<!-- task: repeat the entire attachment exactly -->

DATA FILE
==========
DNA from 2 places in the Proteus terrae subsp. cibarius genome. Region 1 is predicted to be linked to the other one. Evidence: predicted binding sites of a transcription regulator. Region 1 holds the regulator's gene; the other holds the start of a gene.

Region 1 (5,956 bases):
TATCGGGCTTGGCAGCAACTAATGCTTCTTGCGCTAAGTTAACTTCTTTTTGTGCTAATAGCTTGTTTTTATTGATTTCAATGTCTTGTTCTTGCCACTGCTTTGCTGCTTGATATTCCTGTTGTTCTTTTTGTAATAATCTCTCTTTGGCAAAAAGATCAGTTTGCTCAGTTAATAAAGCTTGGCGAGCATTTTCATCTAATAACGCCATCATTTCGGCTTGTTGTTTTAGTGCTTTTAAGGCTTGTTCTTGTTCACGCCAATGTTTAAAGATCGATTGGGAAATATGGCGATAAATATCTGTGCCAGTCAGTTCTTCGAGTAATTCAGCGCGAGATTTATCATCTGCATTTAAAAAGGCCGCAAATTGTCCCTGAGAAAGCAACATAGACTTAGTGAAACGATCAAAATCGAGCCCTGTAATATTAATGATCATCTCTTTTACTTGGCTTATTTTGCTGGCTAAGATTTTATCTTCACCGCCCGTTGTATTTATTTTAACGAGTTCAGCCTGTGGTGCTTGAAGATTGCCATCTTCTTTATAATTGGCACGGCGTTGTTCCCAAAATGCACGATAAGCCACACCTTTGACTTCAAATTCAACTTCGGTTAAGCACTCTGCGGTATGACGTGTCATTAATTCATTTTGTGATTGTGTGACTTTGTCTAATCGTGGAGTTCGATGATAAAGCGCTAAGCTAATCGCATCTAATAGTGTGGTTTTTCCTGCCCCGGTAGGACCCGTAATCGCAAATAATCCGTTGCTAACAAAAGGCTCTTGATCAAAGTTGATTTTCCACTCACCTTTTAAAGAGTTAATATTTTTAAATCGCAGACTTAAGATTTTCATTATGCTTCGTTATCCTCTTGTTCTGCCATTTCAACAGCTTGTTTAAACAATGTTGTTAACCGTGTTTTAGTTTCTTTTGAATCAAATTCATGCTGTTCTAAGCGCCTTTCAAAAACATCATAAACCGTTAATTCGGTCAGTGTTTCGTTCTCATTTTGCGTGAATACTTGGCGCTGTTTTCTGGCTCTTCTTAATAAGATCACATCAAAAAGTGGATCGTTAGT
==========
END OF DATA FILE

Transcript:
DNA from 2 places in the Proteus terrae subsp. cibarius genome. Region 1 is predicted to be linked to the other one. Evidence: predicted binding sites of a transcription regulator. Region 1 holds the regulator's gene; the other holds the start of a gene.

Region 1 (5,956 bases):
TATCGGGCTTGGCAGCAACTAATGCTTCTTGCGCTAAGTTAACTTCTTTTTGTGCTAATAGCTTGTTTTTATTGATTTCAATGTCTTGTTCTTGCCACTGCTTTGCTGCTTGATATTCCTGTTGTTCTTTTTGTAATAATCTCTCTTTGGCAAAAAGATCAGTTTGCTCAGTTAATAAAGCTTGGCGAGCATTTTCATCTAATAACGCCATCATTTCGGCTTGTTGTTTTAGTGCTTTTAAGGCTTGTTCTTGTTCACGCCAATGTTTAAAGATCGATTGGGAAATATGGCGATAAATATCTGTGCCAGTCAGTTCTTCGAGTAATTCAGCGCGAGATTTATCATCTGCATTTAAAAAGGCCGCAAATTGTCCCTGAGAAAGCAACATAGACTTAGTGAAACGATCAAAATCGAGCCCTGTAATATTAATGATCATCTCTTTTACTTGGCTTATTTTGCTGGCTAAGATTTTATCTTCACCGCCCGTTGTATTTATTTTAACGAGTTCAGCCTGTGGTGCTTGAAGATTGCCATCTTCTTTATAATTGGCACGGCGTTGTTCCCAAAATGCACGATAAGCCACACCTTTGACTTCAAATTCAACTTCGGTTAAGCACTCTGCGGTATGACGTGTCATTAATTCATTTTGTGATTGTGTGACTTTGTCTAATCGTGGAGTTCGATGATAAAGCGCTAAGCTAATCGCATCTAATAGTGTGGTTTTTCCTGCCCCGGTAGGACCCGTAATCGCAAATAATCCGTTGCTAACAAAAGGCTCTTGATCAAAGTTGATTTTCCACTCACCTTTTAAAGAGTTAATATTTTTAAATCGCAGACTTAAGATTTTCATTATGCTTCGTTATCCTCTTGTTCTGCCATTTCAACAGCTTGTTTAAACAATGTTGTTAACCGTGTTTTAGTTTCTTTTGAATCAAATTCATGCTGTTCTAAGCGCCTTTCAAAAACATCATAAACCGTTAATTCGGTCAGTGTTTCGTTCTCATTTTGCGTGAATACTTGGCGCTGTTTTCTGGCTCTTCTTAATAAGATCACATCAAAAAGTGGATCGTTAGT